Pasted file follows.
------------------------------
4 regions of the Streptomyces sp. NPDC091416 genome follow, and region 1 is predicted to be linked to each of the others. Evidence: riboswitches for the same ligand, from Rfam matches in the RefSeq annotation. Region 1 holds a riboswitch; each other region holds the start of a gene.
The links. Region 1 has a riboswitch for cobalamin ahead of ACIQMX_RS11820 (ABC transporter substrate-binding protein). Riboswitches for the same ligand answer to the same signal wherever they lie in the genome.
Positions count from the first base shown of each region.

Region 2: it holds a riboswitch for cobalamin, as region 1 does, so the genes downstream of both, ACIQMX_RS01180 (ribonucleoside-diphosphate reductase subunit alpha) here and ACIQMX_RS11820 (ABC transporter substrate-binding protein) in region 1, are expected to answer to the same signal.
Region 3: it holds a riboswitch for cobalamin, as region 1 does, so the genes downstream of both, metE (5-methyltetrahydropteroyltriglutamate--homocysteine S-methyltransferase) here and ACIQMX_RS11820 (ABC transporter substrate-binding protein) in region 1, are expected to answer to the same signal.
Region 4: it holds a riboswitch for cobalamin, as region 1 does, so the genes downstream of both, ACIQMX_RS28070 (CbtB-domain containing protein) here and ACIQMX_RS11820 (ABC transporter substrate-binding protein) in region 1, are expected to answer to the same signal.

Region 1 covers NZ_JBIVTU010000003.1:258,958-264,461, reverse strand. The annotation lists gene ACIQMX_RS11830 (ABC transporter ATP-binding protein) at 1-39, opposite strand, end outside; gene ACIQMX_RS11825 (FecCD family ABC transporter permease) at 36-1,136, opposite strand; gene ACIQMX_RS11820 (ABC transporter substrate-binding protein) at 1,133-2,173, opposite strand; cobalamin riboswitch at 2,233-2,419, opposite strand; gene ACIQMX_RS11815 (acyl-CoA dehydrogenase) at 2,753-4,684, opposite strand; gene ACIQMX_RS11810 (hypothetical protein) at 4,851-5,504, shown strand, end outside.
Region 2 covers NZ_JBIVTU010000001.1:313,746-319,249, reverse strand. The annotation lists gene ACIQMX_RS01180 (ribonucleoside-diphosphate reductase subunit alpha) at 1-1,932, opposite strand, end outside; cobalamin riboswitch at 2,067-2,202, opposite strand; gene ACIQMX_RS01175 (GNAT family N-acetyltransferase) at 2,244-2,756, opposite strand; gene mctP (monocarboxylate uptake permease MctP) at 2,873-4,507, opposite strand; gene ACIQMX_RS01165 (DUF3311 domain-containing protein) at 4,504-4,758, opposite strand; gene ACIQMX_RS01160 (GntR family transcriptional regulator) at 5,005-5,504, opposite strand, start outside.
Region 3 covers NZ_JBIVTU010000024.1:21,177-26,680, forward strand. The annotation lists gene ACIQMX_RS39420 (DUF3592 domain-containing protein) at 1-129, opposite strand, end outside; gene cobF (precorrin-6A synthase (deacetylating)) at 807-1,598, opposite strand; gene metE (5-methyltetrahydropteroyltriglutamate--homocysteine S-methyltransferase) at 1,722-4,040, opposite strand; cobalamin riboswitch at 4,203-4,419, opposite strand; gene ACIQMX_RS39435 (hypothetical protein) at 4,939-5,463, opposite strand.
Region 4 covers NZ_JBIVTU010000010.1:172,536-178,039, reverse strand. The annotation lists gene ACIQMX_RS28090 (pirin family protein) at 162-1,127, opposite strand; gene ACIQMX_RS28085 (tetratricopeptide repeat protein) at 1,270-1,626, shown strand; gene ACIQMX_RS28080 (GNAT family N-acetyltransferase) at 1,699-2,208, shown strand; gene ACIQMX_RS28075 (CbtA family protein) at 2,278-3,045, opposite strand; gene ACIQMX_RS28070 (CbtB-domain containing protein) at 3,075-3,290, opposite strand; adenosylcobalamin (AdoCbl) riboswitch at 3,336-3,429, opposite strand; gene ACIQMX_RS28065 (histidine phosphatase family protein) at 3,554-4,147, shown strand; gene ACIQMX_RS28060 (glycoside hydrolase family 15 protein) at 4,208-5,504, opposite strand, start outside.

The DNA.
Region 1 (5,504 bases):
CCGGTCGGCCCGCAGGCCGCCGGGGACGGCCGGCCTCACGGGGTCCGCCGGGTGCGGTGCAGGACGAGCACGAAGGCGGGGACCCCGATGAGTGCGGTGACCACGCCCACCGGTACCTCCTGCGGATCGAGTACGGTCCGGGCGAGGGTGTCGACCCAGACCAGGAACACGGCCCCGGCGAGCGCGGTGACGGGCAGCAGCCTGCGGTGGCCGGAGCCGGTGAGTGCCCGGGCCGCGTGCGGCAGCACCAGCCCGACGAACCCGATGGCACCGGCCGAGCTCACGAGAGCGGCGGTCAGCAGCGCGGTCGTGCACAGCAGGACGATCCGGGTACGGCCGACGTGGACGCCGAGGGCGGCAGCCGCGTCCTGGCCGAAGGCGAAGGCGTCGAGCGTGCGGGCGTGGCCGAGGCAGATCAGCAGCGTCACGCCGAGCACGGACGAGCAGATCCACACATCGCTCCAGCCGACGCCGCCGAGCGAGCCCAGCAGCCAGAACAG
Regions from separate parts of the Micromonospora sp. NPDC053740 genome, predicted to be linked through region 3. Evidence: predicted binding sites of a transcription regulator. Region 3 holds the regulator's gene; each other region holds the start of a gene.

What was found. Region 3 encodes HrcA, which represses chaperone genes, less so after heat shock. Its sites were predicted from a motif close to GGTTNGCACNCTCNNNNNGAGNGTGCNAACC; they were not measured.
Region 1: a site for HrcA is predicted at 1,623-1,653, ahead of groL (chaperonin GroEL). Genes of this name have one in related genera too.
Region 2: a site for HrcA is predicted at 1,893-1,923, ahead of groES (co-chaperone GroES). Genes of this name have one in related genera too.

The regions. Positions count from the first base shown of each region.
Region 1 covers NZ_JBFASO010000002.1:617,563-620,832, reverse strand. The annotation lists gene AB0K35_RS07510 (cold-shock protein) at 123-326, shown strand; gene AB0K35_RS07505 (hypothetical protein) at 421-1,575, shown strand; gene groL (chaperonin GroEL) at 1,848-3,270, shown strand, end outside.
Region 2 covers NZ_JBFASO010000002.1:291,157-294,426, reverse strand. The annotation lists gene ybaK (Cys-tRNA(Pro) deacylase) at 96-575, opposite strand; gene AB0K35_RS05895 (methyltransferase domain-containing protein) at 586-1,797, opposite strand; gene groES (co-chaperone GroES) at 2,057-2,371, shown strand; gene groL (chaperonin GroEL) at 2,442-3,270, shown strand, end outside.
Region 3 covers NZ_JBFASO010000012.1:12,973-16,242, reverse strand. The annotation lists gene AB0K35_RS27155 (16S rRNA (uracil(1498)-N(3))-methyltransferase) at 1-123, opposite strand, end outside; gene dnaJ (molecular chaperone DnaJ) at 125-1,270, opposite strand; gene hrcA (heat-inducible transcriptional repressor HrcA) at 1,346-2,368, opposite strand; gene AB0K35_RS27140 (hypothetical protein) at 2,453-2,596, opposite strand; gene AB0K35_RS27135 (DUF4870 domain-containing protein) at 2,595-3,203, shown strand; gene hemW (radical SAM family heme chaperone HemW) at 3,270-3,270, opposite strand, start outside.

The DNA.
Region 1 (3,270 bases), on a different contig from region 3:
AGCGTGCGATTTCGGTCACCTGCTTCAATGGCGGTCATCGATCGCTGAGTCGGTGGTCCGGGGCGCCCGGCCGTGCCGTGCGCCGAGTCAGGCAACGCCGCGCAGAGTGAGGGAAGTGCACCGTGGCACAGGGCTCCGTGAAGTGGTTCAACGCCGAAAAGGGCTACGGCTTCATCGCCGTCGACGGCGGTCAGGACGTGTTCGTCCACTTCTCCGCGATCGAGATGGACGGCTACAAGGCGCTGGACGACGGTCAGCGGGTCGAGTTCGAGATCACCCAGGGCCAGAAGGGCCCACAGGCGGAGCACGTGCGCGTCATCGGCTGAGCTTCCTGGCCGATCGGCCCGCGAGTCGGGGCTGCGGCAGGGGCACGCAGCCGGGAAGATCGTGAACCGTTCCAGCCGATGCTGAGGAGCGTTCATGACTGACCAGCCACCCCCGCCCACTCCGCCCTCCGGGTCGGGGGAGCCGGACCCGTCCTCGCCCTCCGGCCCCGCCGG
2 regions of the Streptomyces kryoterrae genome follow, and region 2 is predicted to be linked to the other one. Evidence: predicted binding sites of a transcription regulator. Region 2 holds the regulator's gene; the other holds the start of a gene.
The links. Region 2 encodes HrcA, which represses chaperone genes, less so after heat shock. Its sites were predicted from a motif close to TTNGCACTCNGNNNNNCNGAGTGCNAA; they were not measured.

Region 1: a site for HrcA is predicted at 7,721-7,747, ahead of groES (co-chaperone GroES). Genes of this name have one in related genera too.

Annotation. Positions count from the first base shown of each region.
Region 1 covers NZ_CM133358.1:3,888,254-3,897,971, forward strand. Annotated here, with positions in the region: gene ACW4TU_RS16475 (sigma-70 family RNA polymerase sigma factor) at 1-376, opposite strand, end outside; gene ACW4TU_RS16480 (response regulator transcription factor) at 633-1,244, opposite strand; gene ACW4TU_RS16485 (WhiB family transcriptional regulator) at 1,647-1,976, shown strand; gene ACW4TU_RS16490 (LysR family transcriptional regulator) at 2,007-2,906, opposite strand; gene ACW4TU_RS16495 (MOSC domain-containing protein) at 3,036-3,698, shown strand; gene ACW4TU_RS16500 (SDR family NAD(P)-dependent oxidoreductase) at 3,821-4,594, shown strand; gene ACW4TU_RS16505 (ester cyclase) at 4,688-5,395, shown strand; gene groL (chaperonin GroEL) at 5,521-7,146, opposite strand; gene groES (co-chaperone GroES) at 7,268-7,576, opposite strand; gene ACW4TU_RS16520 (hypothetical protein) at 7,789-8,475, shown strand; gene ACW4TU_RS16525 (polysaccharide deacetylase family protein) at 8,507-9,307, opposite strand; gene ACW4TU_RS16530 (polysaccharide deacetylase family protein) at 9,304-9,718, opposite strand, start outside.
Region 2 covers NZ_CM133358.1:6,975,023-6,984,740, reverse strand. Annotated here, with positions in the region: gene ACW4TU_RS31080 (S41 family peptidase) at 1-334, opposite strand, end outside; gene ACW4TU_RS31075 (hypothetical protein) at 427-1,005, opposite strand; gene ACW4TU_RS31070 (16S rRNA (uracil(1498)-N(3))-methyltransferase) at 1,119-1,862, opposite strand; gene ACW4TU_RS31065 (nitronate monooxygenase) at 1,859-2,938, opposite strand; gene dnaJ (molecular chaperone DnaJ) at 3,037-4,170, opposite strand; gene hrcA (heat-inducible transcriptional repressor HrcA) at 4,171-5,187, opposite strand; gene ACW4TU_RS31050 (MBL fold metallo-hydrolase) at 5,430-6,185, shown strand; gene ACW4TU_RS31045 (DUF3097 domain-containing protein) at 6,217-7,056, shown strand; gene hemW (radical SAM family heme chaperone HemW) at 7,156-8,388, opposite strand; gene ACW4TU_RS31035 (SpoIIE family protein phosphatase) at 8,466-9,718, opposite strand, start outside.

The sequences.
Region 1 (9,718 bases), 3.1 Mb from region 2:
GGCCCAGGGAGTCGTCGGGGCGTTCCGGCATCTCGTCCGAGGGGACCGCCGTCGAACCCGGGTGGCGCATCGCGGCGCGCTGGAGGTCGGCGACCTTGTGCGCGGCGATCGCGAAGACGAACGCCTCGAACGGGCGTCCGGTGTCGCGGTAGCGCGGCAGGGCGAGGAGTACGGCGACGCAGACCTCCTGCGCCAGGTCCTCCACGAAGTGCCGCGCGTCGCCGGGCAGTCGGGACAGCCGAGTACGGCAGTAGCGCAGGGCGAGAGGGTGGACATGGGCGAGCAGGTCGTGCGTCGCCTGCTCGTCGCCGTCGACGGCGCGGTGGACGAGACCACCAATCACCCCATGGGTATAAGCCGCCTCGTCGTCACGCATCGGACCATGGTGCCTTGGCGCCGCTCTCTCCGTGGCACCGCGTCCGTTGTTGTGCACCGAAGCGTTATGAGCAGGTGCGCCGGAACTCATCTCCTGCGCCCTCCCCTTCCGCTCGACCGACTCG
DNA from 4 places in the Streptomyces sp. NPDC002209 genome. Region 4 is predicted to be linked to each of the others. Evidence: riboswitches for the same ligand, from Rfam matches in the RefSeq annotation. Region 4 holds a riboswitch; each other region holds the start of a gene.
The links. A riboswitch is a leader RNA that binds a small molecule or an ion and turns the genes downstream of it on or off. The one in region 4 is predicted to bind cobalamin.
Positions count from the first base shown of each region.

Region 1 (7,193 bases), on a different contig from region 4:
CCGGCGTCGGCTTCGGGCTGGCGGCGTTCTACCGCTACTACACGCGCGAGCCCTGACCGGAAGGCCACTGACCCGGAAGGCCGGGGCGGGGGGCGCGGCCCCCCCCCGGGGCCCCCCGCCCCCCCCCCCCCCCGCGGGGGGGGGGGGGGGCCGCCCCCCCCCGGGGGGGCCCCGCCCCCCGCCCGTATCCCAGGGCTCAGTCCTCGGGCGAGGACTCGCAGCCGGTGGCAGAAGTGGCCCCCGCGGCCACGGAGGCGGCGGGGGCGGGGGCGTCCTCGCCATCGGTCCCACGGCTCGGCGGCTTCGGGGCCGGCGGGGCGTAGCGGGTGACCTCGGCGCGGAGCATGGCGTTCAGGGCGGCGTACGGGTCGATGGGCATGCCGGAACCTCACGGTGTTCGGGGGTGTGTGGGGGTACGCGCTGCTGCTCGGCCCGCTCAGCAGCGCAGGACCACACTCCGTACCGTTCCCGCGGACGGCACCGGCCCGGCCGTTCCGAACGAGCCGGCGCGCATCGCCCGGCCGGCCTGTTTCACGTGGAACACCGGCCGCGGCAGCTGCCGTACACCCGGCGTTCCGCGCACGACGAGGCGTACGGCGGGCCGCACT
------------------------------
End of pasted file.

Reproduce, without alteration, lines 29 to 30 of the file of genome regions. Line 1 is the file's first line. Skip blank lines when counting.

Region 1 covers NZ_CM133358.1:3,888,254-3,897,971, forward strand. Annotated here, with positions in the region: gene ACW4TU_RS16475 (sigma-70 family RNA polymerase sigma factor) at 1-376, opposite strand, end outside; gene ACW4TU_RS16480 (response regulator transcription factor) at 633-1,244, opposite strand; gene ACW4TU_RS16485 (WhiB family transcriptional regulator) at 1,647-1,976, shown strand; gene ACW4TU_RS16490 (LysR family transcriptional regulator) at 2,007-2,906, opposite strand; gene ACW4TU_RS16495 (MOSC domain-containing protein) at 3,036-3,698, shown strand; gene ACW4TU_RS16500 (SDR family NAD(P)-dependent oxidoreductase) at 3,821-4,594, shown strand; gene ACW4TU_RS16505 (ester cyclase) at 4,688-5,395, shown strand; gene groL (chaperonin GroEL) at 5,521-7,146, opposite strand; gene groES (co-chaperone GroES) at 7,268-7,576, opposite strand; gene ACW4TU_RS16520 (hypothetical protein) at 7,789-8,475, shown strand; gene ACW4TU_RS16525 (polysaccharide deacetylase family protein) at 8,507-9,307, opposite strand; gene ACW4TU_RS16530 (polysaccharide deacetylase family protein) at 9,304-9,718, opposite strand, start outside.
Region 2 covers NZ_CM133358.1:6,975,023-6,984,740, reverse strand. Annotated here, with positions in the region: gene ACW4TU_RS31080 (S41 family peptidase) at 1-334, opposite strand, end outside; gene ACW4TU_RS31075 (hypothetical protein) at 427-1,005, opposite strand; gene ACW4TU_RS31070 (16S rRNA (uracil(1498)-N(3))-methyltransferase) at 1,119-1,862, opposite strand; gene ACW4TU_RS31065 (nitronate monooxygenase) at 1,859-2,938, opposite strand; gene dnaJ (molecular chaperone DnaJ) at 3,037-4,170, opposite strand; gene hrcA (heat-inducible transcriptional repressor HrcA) at 4,171-5,187, opposite strand; gene ACW4TU_RS31050 (MBL fold metallo-hydrolase) at 5,430-6,185, shown strand; gene ACW4TU_RS31045 (DUF3097 domain-containing protein) at 6,217-7,056, shown strand; gene hemW (radical SAM family heme chaperone HemW) at 7,156-8,388, opposite strand; gene ACW4TU_RS31035 (SpoIIE family protein phosphatase) at 8,466-9,718, opposite strand, start outside.